Class in session at Re-1
GLENWOOD SPRINGS — Roaring Fork School District Re-1 officials weren’t anticipating a huge enrollment swing one way or the other as the new school year began Monday, though kindergarten students don’t report for another week yet.
Classes began Monday for most students at Roaring Fork Re-1 schools in Glenwood Springs, Carbondale and Basalt.
Kindergarten, which is where the biggest enrollment shifts usually occur, does not start until after the Labor Day weekend, on Tuesday, Sept. 3.
The district won’t have a good handle on districtwide enrollment numbers until probably the end of next week, said Shannon Pelland, assistant superintendent in charge of business services for Re-1 schools.
But, based on preregistration for kindergarten, the numbers appear to be down some at Sopris Elementary School in Glenwood Springs and up just slightly at Glenwood Springs Elementary School, she said.
“Keep in mind these are very tentative numbers still,” Pelland said.
As of Monday, Sopris Elementary was looking at an incoming kindergarten class of 91, compared to 112 kindergarten students last year. Glenwood Elementary had a list of 101 preregistered kindergarten students, up from a class of 97 last year.
“We had a rush of preregistrations at Glenwood Elementary last week, but we ended up with fewer than we thought,” Pelland said.
Elsewhere in the district, Carbondale’s Crystal River Elementary School had a preregistration count of 93 kindergarten students, which would be down from 110 last year.
“Basalt had the biggest gain by far,” Pelland said of the 142 kindergarten students who are preregistered at BES. That’s up from the 126 kindergarten students last school year.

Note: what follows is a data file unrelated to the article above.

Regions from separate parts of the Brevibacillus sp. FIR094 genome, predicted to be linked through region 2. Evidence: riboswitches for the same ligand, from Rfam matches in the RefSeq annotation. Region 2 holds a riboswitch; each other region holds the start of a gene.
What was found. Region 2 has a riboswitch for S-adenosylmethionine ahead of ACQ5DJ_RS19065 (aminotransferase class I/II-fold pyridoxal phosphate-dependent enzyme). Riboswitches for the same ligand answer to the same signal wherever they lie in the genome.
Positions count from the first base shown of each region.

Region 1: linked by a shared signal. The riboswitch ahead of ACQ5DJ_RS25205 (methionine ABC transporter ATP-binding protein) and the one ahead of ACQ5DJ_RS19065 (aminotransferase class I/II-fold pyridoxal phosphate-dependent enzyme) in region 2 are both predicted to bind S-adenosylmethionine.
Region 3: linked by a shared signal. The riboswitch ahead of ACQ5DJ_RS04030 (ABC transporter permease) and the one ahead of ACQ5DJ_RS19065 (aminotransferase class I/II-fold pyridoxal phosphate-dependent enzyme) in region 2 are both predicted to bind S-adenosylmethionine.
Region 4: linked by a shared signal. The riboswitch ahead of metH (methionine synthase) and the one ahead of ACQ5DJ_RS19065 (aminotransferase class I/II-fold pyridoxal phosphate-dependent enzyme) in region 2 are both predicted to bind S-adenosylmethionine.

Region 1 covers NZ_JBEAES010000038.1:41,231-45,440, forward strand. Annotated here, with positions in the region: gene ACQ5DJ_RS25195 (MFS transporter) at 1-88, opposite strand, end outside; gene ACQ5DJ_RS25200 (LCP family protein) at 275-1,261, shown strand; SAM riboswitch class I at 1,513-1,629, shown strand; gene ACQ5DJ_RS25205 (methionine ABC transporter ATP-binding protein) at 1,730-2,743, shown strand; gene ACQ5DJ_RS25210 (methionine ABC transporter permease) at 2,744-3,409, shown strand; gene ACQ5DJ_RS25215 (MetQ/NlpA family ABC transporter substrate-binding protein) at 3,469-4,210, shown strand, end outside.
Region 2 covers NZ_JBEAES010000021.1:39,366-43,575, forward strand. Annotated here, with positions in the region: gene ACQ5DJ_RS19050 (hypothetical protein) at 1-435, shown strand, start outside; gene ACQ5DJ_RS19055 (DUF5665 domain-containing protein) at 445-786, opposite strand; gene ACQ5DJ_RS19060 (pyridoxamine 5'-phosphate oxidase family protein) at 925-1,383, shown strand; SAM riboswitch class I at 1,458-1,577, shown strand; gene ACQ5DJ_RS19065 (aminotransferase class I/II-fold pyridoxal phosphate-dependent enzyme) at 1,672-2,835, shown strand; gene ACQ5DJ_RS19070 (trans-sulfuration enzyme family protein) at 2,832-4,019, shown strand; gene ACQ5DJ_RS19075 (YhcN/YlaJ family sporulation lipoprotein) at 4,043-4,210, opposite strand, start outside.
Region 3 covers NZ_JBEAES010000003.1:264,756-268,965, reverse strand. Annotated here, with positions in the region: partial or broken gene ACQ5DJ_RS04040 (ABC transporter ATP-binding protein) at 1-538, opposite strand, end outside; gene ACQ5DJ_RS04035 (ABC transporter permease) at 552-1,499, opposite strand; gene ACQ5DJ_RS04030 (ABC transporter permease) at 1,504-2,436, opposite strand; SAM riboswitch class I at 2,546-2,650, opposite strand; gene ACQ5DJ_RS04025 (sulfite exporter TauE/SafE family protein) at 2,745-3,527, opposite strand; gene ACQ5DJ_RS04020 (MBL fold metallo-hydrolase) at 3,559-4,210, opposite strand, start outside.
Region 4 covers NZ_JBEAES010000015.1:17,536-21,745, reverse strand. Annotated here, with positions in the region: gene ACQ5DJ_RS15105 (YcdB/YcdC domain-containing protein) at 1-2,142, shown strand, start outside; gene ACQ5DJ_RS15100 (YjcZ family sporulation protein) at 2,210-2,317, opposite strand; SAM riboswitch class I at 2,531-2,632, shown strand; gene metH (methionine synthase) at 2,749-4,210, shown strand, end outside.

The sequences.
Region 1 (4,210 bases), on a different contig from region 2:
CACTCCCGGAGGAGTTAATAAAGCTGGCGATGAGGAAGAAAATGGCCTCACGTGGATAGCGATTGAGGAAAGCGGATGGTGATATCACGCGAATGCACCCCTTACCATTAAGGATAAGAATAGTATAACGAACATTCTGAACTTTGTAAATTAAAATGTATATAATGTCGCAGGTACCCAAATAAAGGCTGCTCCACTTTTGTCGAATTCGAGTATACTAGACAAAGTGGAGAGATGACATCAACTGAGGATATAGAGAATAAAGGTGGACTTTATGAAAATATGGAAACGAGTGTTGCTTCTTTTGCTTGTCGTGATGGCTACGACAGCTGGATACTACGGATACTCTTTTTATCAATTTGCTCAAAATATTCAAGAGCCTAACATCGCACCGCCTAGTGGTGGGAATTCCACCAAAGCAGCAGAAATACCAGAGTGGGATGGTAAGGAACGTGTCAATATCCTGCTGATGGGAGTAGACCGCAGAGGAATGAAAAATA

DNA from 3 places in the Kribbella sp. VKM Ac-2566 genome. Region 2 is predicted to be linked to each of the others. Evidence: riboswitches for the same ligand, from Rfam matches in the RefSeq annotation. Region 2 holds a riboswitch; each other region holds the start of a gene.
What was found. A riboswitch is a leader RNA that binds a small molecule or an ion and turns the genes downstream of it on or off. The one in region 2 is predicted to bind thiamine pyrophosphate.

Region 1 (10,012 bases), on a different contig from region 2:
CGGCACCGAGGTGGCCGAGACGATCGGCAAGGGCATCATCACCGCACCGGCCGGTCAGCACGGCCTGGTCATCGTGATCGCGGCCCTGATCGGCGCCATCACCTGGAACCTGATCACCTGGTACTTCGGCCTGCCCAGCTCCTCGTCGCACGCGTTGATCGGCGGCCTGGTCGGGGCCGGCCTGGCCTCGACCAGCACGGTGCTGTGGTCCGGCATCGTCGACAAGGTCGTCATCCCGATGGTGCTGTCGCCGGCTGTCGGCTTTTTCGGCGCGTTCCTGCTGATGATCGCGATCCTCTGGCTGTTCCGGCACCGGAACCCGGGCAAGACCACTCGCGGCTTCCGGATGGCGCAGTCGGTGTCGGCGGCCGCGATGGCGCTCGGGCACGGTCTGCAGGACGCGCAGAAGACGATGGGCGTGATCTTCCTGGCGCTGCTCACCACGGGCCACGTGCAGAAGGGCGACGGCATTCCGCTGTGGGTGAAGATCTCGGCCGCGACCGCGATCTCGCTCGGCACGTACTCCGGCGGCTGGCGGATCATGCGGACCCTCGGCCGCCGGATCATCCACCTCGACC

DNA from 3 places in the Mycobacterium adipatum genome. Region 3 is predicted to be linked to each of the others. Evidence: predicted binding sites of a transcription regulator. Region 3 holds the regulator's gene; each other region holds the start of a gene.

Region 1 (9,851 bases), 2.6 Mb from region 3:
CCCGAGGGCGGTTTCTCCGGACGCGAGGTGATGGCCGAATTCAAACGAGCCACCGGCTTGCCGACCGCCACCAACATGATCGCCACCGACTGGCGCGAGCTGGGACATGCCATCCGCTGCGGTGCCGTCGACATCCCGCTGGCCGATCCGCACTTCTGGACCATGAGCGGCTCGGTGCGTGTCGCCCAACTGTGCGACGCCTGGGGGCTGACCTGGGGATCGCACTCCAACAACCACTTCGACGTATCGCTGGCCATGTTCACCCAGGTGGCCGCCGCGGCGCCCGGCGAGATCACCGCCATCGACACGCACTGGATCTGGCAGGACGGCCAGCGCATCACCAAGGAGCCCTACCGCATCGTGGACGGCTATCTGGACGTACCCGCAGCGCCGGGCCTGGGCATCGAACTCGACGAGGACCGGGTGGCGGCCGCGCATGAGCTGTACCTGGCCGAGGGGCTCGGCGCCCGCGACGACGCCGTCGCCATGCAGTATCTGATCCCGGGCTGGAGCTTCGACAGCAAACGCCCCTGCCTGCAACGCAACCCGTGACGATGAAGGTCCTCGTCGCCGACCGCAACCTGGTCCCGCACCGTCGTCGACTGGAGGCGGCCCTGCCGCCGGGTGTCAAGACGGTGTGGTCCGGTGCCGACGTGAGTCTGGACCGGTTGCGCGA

“We will be OK with that number, but it is a full school already,” she said. “They did have one new classroom open up, which will help.”
Basalt Elementary is one of three elementary schools in the district, along with Sopris Elementary and Glenwood Springs Elementary, that are closed to out-of-attendance-area and out-of-district enrollments due to capacity issues.
“I’m not hearing of anything unusual at the other grade levels,” Pelland said. “Usually, if there is a concern we will know about it by now and be able to adjust for staffing.”
Districtwide, Roaring Fork schools had 5,569 students last school year, which was up by about 90 from the previous school year, she said.
“We’re pretty much where we thought we would be,” said Sopris Elementary School Principal Kathy Whiting. “We’re about 20 down in kindergarten, but we’re about 40 up in the rest of the building.”
That would put Sopris at about 660 students total, she said.
“It’s pretty well spread out through the grades, and we still have a couple of big bubbles in some of the grades that are coming through,” Whiting said. “Nothing like a couple of years ago when we had 100 new kids in the fall. That was kind of a shock.”
Glenwood Springs High School Principal Paul Freeman said it’s hard to tell for sure at the high school level in particular what enrollment will be until after Labor Day.
“If students leave over the summer, they don’t always tell us that they’re not coming back,” he said.
GSHS had 790 students last school year, and Freeman anticipated the final enrollment would end up about the same this year.
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